where \({G}^{{\prime }}\left({\omega }_{k}\right)\) and \({G}^{{\prime }{\prime }}\left({\omega }_{k}\right)\) are calculated by means of Equations (8) and (9). It was started by selecting the \({\lambda }_{i}\) equal to integer powers of ten from 10− 4 s to 103 s. Then the \({G}_{i}s\) were estimated by use of Eq. (10). \({G}_{k}^{{\prime }}\) and \({G}_{k}^{{\prime }{\prime }}\) are experimental data. Additional information is available in the book of John M. Dealy et al 37. By writing the code using MATLAB, we can achieve the desired results.
Tables 5 and 6, show the results including statistical parameters and the relaxation module as well as the relaxation times of the generalized Maxwell model for PEs and LD/HD/TS film blends which were obtained by fitting the experimental data of storage modulus and loss modulus versus angular frequency. Figures 9 and 10 show λ and G resulting from the Maxwell model with increasing the percentage of HDPE and TS for the LDPE/HDPE/TS film blends, respectively). The mean relaxation time (\(\stackrel{}{\lambda }\) ) was extracted from the relaxation spectra calculated using \({G}^{{\prime }}\) and \({G}^{{\prime }{\prime }}\) plot.
Table 5
λ and G resulting from the Maxwell model with increasing the percentage of HDPE for the LDPE/ HDPE/ TS film blends. (Comparison with experimental data of storage and loss modulus).
sample

LD

HD

LD95/HD5/TS15

LD90/HD10/TS15

LD85/HD15/TS15

Rsquare

0.9946

0.9941

0.9970

0.9970

0.9972

λ 1 [s]

0.0013

0.0011

0.0008

0.0009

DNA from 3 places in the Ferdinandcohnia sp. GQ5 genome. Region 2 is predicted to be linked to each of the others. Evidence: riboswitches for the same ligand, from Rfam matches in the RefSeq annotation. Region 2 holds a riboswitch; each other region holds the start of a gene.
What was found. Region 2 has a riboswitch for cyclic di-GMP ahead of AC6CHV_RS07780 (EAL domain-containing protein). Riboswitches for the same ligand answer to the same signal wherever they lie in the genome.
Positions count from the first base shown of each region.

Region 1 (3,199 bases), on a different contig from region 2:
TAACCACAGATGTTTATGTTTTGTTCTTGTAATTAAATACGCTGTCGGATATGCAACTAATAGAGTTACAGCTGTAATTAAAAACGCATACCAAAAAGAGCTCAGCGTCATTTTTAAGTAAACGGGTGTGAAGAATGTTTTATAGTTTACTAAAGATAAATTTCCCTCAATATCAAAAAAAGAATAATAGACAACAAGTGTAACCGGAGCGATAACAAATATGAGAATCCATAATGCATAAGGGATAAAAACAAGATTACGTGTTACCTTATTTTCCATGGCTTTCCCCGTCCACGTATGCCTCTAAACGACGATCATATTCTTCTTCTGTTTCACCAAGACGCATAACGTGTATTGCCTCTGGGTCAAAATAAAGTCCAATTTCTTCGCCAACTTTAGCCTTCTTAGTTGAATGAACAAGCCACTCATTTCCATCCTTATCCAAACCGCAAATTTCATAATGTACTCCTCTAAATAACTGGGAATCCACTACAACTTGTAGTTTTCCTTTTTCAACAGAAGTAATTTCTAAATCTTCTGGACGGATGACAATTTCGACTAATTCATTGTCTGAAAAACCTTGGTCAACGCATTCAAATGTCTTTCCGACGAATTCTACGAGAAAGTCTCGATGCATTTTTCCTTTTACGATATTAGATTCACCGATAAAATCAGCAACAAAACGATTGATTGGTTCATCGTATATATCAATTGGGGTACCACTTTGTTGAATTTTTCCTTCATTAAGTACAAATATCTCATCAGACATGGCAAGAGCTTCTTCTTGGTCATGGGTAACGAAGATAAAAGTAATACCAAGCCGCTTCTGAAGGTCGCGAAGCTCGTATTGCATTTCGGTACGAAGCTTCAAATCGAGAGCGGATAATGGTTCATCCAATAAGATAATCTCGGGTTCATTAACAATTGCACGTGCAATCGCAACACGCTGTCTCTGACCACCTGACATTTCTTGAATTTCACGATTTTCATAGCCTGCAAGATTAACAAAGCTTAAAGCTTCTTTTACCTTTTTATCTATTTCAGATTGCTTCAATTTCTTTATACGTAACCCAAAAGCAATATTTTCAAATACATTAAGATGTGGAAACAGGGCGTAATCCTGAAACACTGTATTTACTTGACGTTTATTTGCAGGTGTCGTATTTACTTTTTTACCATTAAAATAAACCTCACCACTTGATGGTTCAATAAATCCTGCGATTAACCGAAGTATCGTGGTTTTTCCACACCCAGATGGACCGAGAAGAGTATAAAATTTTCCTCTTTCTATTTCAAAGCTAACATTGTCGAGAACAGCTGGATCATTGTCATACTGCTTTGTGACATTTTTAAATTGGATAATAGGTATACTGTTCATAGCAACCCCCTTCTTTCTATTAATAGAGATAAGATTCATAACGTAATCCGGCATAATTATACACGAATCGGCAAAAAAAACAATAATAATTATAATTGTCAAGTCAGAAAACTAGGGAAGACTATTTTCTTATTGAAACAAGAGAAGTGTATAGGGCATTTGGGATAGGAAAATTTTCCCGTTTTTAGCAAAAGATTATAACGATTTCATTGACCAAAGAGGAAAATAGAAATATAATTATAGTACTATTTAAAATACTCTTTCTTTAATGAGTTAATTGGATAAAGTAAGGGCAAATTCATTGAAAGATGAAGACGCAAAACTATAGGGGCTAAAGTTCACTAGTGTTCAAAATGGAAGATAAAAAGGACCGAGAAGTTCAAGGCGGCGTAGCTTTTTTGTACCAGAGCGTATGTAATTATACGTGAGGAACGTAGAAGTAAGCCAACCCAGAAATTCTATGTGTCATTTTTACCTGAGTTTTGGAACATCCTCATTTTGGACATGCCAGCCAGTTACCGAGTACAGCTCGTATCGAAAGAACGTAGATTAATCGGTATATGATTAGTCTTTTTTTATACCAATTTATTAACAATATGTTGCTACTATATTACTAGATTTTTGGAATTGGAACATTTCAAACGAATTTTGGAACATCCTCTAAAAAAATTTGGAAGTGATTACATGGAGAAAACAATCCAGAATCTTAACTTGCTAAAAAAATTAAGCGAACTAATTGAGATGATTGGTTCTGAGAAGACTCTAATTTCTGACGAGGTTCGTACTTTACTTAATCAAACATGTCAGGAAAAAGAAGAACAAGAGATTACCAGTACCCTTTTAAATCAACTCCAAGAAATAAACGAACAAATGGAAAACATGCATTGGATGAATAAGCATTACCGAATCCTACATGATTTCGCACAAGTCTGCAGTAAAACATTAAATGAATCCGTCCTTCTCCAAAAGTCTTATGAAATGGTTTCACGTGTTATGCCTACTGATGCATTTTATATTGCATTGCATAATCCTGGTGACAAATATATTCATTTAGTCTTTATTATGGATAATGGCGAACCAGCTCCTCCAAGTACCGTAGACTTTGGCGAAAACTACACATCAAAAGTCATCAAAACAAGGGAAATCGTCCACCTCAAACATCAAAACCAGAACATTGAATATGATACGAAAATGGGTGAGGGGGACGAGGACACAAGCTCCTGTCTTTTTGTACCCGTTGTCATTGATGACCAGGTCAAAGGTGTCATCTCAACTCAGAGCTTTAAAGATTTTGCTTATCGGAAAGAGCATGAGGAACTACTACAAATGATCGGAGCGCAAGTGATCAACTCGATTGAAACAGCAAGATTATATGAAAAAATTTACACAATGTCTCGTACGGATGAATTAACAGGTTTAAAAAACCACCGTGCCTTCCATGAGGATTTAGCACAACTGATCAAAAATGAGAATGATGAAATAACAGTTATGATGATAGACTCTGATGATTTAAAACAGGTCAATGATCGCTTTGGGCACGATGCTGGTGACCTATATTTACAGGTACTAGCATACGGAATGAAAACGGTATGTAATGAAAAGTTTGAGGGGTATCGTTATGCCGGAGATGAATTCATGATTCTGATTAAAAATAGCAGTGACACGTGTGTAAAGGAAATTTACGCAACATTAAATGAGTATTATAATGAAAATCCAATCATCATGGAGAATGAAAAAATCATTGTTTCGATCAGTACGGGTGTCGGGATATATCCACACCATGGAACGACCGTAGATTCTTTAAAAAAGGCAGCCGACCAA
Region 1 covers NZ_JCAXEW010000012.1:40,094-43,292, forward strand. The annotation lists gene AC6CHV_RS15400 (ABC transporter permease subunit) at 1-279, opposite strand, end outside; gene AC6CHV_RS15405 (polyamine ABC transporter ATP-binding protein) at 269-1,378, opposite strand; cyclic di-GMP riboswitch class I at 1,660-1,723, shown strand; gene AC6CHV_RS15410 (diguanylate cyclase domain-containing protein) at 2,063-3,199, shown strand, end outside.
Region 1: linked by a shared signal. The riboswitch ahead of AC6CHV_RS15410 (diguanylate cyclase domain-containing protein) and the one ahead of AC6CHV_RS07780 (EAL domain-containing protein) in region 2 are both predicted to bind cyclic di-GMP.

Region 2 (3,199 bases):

0.0011

λ 2 [s]

0.0217

0.0151

0.0127

0.0147

0.01601

λ 3 [s]

0.2102

0.2256

0.2349

0.2547

0.2554

G1 [Pa]

174611

489580

239847

202999

207636

G2 [Pa]

56217

198995

67990

56591

61497

G3 [Pa]

21113

72496

28699

23025

27014

\(\stackrel{}{{\lambda }}\) [s] (\(\frac{\sum {{\lambda }}_{i}^{2}{G}_{i}}{\sum {{\lambda }}_{i}{G}_{i}})\)

0.1631

0.1877

0.2043

0.2186

0.2189

Table 6
λ and G resulting from the Maxwell model with increasing the percentage of TS for the LDPE/ HDPE/TS film blends. (Comparison with experimental data of storage and loss modulus).
Sample

LD85/HD15/TS15

LD85/HD15/TS20

LD85/HD15/TS25

LD85/HD15/TS30

Rsquare

0.9972

0.9965

0.9971

0.9938

λ 1 [s]

0.0011

0.0008

0.0009

0.0011

λ 2 [s]

0.0160

0.0119

0.0119

0.0121

λ 3 [s]

0.2554

0.2390

0.1700

0.3335

G1 [Pa]

207636

221206

262720

232499

G2 [Pa]

61497

77067

87492

73910

G3 [Pa]

27014

29791

36691

30174

\(\stackrel{}{{\lambda }}\) [s]

0.2189

0.2080

0.1425

0.3003

by comparing the relaxation modulus and the relaxation time resulting from the intersection point, also the relaxation modulus and the relaxation times resulting from the model for the LDPE and HDPE, it can be seen that parameter values for HDPE values are significantly higher than LDPE. The change in storage modulus is directly related to the orientation and disorientation of the chain segments, which are affected by frequency, temperature, molecular weight and molecular weight distribution 31,38. The occurrence of branching is often accompanied by a broadening of the molecular weight distribution (LDPE has a broad molecular weight distribution than HDPE). Physically, the introduction of long branches has two opposing effects. First, the radius of gyration Rg is decreased compared to that of a linear chain of the same molecular weight. The decreased Rg results in fewer entanglements and lower viscosity. The second effect of branching occurs when the branch length is sufficiently long to be entangled, i.e., when the molecular weight of the branch becomes comparable to the critical molecular weight for entanglement of a linear chain (Me). The overall entanglement network then has a much longer lifetime than that of a linear polymer network. The viscoelastic relaxation spectrum is extended to much longer relaxation times. This behaviour is consistent with the reptation model. A linear chain relaxes by diffusing out of its entanglement "tube." A branchedchain is attached at its branch points to at least two other chains, each in their own tubes. It cannot, therefore, diffuse out independently, and relaxation can occur only by processes requiring much longer times 37,39